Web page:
The detailed architecture is shown in Fig. 3, involving a bottom-up pathway, a top-down pathway, and lateral connections. The bottom-up pathway is the feed-forward computation of the backbone ResNet. It computes a feature hierarchy consisting of feature maps at multiple scales with a scaling step of 2. In each ResNet stage, there are many layers producing feature maps of the same size (refer to Table 1). We choose the output of the last layer of each stage as the output of each stage. This is a natural choice since the deepest layer should contain the strongest features. We denote the outputs of conv2, conv3, conv4, and conv5 as , , , and , respectively.

Figure 3: Proposed MSA with FPM. The black dotted box indicates the FPM. Only MSEA is illustrated here, but the FPM can be applied to both MSFA and MSEA.

The black dotted box in Fig. 3 indicates the FPM. The procedure of the proposed approach is as follows: (1) Using bilinear interpolation or transposed convolution, we upsample lower-resolution feature maps from higher stages by a factor of 2. That is, the top-down pathway hallucinates higher resolution features by upsampling low-resolution feature maps, but with more speaker-discriminative information, from higher stages. (2) The upsampled feature maps are then enhanced with features from the bottom-up pathway via lateral connections. Concretely, the top-down feature map is merged with the corresponding bottom-up feature map by element-wise addition. Before merging, a convolution in the lateral connection reduces the channel dimension of the bottom-up feature map to 32 which is the channel dimension of the lowest stage. These lateral connections play the same role as the skip connections in U-Net [Ronneberger2015]. They directly transfer the high-resolution information from the bottom-up pathway to the top-down pathway.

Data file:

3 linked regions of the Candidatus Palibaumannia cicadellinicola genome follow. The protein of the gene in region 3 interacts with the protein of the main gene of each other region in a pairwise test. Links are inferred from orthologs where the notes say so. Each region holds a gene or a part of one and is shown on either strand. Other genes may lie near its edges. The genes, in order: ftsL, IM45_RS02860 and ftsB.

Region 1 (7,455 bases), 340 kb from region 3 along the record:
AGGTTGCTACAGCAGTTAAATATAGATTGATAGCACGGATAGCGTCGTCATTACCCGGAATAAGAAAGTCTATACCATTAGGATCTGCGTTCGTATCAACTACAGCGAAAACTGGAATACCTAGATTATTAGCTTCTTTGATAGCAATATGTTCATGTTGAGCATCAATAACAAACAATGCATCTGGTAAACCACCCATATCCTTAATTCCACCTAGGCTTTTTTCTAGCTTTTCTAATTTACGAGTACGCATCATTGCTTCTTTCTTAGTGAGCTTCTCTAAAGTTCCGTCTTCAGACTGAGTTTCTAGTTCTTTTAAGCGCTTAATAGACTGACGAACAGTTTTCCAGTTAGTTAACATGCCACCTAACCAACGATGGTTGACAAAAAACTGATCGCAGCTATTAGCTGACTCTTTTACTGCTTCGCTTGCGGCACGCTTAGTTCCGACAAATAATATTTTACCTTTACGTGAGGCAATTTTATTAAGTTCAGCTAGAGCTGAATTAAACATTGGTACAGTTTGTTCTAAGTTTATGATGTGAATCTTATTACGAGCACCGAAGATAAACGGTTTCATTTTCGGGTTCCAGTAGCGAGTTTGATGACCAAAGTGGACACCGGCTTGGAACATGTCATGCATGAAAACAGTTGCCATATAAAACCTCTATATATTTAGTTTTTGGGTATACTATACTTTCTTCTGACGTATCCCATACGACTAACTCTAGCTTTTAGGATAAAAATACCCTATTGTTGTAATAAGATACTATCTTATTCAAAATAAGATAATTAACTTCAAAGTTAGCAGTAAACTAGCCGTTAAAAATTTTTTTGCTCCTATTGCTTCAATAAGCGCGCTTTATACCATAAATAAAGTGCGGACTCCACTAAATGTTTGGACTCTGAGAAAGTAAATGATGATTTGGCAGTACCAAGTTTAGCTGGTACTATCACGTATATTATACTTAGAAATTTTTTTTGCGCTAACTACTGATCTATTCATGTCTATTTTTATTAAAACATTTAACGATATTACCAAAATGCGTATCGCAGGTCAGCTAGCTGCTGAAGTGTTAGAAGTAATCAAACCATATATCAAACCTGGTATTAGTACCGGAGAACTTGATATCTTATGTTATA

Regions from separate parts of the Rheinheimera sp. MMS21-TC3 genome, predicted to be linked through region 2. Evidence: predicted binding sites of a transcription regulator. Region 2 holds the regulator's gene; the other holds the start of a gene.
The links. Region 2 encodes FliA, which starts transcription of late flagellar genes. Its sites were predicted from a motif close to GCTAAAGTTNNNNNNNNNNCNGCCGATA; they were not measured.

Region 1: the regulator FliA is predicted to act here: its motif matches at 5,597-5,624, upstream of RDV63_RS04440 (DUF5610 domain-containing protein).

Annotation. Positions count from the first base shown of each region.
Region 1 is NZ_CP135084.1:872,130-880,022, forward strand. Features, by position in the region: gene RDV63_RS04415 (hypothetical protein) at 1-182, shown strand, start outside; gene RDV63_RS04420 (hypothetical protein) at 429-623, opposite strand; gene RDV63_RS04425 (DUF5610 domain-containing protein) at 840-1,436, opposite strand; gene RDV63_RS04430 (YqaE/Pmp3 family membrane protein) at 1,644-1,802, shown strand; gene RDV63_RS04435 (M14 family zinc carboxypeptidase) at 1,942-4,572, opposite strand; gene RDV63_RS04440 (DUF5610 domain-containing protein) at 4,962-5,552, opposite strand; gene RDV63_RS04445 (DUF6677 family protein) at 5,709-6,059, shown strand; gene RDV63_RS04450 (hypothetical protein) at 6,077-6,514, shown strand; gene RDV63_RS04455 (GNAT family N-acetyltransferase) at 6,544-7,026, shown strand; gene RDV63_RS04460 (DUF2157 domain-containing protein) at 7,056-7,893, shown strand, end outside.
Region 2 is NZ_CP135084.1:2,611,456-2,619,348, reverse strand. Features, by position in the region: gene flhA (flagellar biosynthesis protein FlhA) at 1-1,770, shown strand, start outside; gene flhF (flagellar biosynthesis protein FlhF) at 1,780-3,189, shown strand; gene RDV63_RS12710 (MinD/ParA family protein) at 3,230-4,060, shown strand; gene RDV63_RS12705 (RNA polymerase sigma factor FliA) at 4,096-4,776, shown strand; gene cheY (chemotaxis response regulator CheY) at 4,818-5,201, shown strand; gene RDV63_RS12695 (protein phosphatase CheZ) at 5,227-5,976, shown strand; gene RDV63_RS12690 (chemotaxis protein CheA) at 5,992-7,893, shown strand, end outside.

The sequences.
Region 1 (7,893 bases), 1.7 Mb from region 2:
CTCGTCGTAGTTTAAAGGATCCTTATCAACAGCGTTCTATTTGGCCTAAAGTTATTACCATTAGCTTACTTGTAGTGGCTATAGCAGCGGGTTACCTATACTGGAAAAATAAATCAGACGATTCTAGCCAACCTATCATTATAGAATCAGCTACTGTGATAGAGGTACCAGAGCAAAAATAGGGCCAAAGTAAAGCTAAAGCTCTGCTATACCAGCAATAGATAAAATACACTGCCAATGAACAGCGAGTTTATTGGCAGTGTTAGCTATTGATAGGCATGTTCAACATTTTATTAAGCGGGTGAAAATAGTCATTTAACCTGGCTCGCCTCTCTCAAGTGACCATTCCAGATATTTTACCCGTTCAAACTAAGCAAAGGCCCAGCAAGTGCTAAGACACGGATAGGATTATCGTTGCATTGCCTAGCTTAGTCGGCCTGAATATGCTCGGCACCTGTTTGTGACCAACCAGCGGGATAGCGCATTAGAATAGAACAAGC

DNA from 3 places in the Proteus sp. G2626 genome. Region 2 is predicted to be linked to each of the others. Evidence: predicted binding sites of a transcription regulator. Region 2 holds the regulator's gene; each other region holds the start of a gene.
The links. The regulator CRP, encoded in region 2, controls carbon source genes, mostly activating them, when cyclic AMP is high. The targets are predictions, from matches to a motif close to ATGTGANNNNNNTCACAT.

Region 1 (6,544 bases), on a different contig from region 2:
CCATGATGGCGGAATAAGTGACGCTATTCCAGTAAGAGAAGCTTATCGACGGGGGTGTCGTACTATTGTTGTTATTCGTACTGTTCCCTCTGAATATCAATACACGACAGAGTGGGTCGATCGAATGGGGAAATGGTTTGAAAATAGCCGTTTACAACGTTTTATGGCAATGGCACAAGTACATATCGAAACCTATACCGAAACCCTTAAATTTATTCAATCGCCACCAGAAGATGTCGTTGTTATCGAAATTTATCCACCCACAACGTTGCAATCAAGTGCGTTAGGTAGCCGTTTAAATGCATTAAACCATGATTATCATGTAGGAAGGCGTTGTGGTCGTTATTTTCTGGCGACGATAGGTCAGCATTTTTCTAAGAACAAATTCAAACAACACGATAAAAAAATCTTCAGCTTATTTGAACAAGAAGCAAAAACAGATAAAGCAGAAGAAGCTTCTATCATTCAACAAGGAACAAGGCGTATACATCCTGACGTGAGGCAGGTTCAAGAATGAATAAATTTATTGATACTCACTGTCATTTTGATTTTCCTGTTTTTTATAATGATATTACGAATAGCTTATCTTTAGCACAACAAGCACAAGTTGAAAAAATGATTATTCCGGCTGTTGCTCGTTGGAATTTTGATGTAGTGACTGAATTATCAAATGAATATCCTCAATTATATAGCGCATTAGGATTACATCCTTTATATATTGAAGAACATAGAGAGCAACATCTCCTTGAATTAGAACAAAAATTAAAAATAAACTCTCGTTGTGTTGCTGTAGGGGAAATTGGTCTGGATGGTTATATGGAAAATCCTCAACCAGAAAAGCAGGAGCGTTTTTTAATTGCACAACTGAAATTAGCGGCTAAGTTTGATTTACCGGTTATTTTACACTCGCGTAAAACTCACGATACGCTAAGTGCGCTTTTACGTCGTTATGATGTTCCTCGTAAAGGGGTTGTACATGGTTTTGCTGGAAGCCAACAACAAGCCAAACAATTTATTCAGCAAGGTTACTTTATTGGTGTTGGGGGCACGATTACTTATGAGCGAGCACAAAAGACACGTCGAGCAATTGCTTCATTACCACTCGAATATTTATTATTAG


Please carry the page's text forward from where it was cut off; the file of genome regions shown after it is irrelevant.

This process is repeated from the top stage to the bottom stage. At the beginning, a convolutional layer reduces the channel dimension of to 32. Finally, an additional convolutional layer is appended to each merged feature map to reduce the aliasing effect of upsampling. This final set of feature maps is called corresponding to that are respectively of the same time-frequency resolution.

The FPM combines low-resolution features with higher-level speaker information and high-resolution features with lower-level speaker information. The result is a feature pyramid that has rich speaker information at all stages. In other words, the FPM plays the role of feature enhancement for MSA. Furthermore, the FPM reduces the total number of parameters in the network because the number of channels at stage 2, 3, and 4 are reduced by the convolution in lateral connections.

A recent study shows that the collection of paths having different lengths in ResNet exhibits ensemble-like behavior [Veit2016]. Similarly, we can interpret that the MSA method uses an ensemble of multi-scale features from different paths. As the variable-size feature maps are utilized to extract speaker embeddings, we expect that speaker verification performance will be improved for variable-length test utterances, especially with the FPM. In our experiments, we show that the MSA with FPM provides improved performance for both short and long utterances.

4 Experimental setup

4.1 Datasets